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 Squeaking student
Author: Marie from New York 
Date:   2018-03-31 14:58

I have an advanced student who is struggling with a very unstable high E. He squeaks and goes to the high partials. We have tried several things, pushing up with his thumb to be sure he's not biting, working on harmonics slurs to engage the back of his throat in bringing the note down, but it still persists. I had him try my horn to be sure it's not his instrument's quirk. This is not a new problem for him, but seems to be worse/more persistent. He's worked very hard to prepare the Grand Duo Concertante for a performance but this problem is threatening to torpedo his efforts. Any suggestions would be appreciated.

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 Re: Squeaking student
Author: sax panther 
Date:   2018-03-31 16:13

When he tried your horn, did he try it with his mouthpiece or yours? The reason I ask is that I used to have a mouthpiece that sounded really great, but I found it very hard to control the altissimo - particularly high E kept going up to the A. The problem disappeared on other mouthpieces.

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 Re: Squeaking student
Author: kdk 2017
Date:   2018-03-31 17:27

E6 can be a little tricky to control - so can G5 on some clarinets (at least French Boehms - I don't know about other systems). Have you tried his clarinet? Something as simple as dirt in the register tube or a slight leak in any of the closed pads on the upper section could increase the instability, and I find that E6 is the first place something like that shows up.

As sax panther suggests, some mouthpieces, especially with poorly adjusted reeds, can be difficult in the altissimo, and, again, I find that E in such cases is the most affected victim. Have you tried his mouthpiece?

One way to make E6 pop up to A6 (the next harmonic) is to press the RH F#/C# lever instead of the Eb key. So maybe check the C# pad to make sure that isn't leaking enough to cause the same effect even if it isn't being pressed.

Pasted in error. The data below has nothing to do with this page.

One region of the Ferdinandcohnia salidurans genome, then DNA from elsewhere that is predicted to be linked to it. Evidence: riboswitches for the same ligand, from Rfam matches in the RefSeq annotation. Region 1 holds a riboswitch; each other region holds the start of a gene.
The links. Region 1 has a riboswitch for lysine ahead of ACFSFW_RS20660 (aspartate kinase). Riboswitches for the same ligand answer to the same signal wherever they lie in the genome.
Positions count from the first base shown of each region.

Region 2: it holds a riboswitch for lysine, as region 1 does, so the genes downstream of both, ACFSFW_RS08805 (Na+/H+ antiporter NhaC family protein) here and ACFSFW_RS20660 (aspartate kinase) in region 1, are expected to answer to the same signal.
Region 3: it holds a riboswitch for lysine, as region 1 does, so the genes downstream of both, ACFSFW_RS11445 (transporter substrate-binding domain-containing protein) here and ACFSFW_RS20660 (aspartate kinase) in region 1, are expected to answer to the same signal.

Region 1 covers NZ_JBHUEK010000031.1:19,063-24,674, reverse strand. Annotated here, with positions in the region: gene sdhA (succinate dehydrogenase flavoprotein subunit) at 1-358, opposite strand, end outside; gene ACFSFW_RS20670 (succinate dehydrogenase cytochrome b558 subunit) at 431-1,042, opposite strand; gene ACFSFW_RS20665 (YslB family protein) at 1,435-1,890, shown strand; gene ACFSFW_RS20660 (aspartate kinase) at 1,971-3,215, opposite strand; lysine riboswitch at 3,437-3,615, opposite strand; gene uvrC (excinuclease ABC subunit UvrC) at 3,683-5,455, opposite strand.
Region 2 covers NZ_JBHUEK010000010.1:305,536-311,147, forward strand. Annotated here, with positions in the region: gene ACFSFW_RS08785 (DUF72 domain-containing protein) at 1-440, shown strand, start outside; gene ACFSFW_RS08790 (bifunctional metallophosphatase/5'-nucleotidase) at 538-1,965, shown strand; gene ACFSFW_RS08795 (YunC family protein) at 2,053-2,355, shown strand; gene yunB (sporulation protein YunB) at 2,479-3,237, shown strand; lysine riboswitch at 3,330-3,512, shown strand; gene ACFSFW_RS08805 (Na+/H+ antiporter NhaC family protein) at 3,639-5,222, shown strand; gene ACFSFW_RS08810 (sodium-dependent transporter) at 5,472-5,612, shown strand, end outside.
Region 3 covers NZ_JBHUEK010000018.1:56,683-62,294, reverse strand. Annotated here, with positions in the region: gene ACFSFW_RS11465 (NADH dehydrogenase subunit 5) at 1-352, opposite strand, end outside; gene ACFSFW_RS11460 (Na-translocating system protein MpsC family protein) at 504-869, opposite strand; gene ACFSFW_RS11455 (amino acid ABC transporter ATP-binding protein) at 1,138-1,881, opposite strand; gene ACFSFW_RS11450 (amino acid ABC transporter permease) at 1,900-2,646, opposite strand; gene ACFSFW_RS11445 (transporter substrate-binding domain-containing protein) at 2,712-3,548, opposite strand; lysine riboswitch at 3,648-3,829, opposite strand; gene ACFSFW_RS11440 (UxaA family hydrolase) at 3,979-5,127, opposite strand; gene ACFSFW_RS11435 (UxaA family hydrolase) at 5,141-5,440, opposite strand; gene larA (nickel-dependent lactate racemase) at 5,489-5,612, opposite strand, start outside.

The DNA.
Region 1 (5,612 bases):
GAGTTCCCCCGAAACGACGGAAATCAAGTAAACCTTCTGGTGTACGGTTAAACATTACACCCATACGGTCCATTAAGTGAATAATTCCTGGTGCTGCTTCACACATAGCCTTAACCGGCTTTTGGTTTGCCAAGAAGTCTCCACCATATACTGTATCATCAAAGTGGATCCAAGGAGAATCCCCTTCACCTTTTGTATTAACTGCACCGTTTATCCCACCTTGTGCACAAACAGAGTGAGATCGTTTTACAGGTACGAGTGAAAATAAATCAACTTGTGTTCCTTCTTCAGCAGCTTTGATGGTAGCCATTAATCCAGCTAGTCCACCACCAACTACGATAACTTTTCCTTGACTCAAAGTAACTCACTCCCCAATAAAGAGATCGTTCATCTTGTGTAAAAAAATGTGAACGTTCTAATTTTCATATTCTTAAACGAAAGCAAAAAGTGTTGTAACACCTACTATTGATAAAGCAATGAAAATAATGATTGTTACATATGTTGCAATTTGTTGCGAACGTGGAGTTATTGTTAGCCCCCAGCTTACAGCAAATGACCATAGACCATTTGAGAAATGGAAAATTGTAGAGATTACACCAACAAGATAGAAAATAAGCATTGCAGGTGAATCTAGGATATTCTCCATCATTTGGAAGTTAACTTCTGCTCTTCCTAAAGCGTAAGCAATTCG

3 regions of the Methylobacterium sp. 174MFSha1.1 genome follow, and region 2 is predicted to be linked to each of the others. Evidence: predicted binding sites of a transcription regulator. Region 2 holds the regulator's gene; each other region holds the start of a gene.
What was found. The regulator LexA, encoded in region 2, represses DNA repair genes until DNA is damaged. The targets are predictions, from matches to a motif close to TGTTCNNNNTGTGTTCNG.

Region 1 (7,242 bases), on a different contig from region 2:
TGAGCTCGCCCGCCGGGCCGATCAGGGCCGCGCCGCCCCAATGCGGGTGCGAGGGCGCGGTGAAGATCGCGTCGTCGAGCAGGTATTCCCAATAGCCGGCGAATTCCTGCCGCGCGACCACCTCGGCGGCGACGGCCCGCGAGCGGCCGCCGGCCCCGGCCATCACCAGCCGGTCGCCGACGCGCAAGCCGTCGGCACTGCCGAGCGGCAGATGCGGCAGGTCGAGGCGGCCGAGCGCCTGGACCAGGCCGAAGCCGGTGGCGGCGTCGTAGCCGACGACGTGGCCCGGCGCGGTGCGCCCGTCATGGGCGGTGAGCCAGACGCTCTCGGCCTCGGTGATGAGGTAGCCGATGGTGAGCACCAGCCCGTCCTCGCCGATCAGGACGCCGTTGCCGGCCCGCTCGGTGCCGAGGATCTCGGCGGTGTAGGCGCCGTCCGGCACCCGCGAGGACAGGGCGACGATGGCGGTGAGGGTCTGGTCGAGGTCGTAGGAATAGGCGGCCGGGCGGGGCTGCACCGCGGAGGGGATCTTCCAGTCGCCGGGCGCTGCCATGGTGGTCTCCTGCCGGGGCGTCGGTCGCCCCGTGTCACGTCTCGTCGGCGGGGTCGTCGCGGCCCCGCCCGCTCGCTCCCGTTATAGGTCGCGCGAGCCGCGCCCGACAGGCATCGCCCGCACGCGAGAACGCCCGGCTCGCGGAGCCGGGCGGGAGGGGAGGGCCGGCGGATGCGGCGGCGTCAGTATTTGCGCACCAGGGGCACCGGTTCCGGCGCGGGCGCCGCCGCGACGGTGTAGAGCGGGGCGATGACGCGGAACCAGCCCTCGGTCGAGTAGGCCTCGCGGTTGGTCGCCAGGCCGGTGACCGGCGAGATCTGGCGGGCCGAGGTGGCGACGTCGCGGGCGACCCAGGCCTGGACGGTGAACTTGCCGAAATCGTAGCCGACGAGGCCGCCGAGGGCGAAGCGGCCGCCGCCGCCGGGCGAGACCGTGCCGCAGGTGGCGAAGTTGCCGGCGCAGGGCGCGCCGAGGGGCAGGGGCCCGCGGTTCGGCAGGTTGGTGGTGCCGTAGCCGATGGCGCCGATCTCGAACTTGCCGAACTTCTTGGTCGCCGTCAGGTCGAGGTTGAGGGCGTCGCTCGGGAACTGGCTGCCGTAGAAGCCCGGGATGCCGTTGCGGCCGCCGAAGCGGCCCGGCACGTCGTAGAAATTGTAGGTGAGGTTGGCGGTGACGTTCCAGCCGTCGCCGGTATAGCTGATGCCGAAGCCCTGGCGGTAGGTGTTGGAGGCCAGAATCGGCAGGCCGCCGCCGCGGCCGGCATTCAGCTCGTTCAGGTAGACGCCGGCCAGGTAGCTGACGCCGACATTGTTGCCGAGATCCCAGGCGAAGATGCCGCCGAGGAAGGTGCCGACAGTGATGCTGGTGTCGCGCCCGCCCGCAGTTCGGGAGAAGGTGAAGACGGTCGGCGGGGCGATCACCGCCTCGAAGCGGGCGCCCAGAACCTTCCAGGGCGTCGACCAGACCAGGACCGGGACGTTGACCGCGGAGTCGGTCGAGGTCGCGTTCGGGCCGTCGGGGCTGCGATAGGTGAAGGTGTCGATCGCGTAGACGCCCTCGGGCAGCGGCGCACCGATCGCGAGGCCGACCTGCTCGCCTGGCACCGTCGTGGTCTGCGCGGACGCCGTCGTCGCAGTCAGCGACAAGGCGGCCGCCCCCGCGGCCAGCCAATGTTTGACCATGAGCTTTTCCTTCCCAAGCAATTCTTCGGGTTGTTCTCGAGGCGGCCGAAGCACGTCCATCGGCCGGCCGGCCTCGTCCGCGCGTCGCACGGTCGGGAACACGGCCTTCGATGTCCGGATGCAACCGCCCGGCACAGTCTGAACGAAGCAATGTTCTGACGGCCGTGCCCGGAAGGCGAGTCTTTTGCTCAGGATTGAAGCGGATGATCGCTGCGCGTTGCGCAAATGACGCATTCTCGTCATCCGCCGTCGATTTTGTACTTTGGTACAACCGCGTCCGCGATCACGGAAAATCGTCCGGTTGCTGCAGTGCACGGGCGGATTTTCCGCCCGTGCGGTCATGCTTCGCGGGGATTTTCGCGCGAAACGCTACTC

He may be able to produce the note more comfortably by "half-holing" - only partially opening - the LH 1st hole. The note can be played in some situations with all LH covered (like G5) and opening the throat G# key. These are more useful for leaps than scale passages.

A few more details may help. Does the squeak only happen in leaps, like (in the Weber) the one after E or third bar from the end of the first movement? Or does he also have trouble in the linear passage 6 after K? What about the leaps to D6 (9th of K, 5th of N, O, 6th of the 2nd movement, etc...)?


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 Re: Squeaking student
Author: Exiawolf 
Date:   2018-03-31 20:49

I struggled with this exact problem for a while! What fixed it for me was realizing that my throat was closing up whenever I tried to play high E. The problem got worse and worse because I would tense up more and more thinking that E “was a hard note to play”. What fixed it for me was working to be as relaxed as possible when playing E (not thinking about it being too high), actively working to relax and open my throat, and furthermore finding the correct voicing by doing an excercise where I would play a low c and go up to the clarion G, altissimo E and A without using the register key (all voicing). Perhaps he is having the same problem?

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 Re: Squeaking student
Author: kdk 2017
Date:   2018-03-31 21:18

Exiawolf wrote:

> The problem got worse and worse because I
> would tense up more and more thinking that E “was a hard note
> to play”.

The thing about persistent squeaks, from my own personal experience, is that they always provoke a reflexive response in the player ("E is a hard note to play"), which adds tension to the underlying problem and makes it worse. You have to find some way, like Exiawolf's voicing exercise or a way around the squeak with different fingerings or (as in my case decades ago) testing double lip, to change the instrument's response and produce a clean sensation of the note. Then you can start to build on the confidence that comes from the clean response.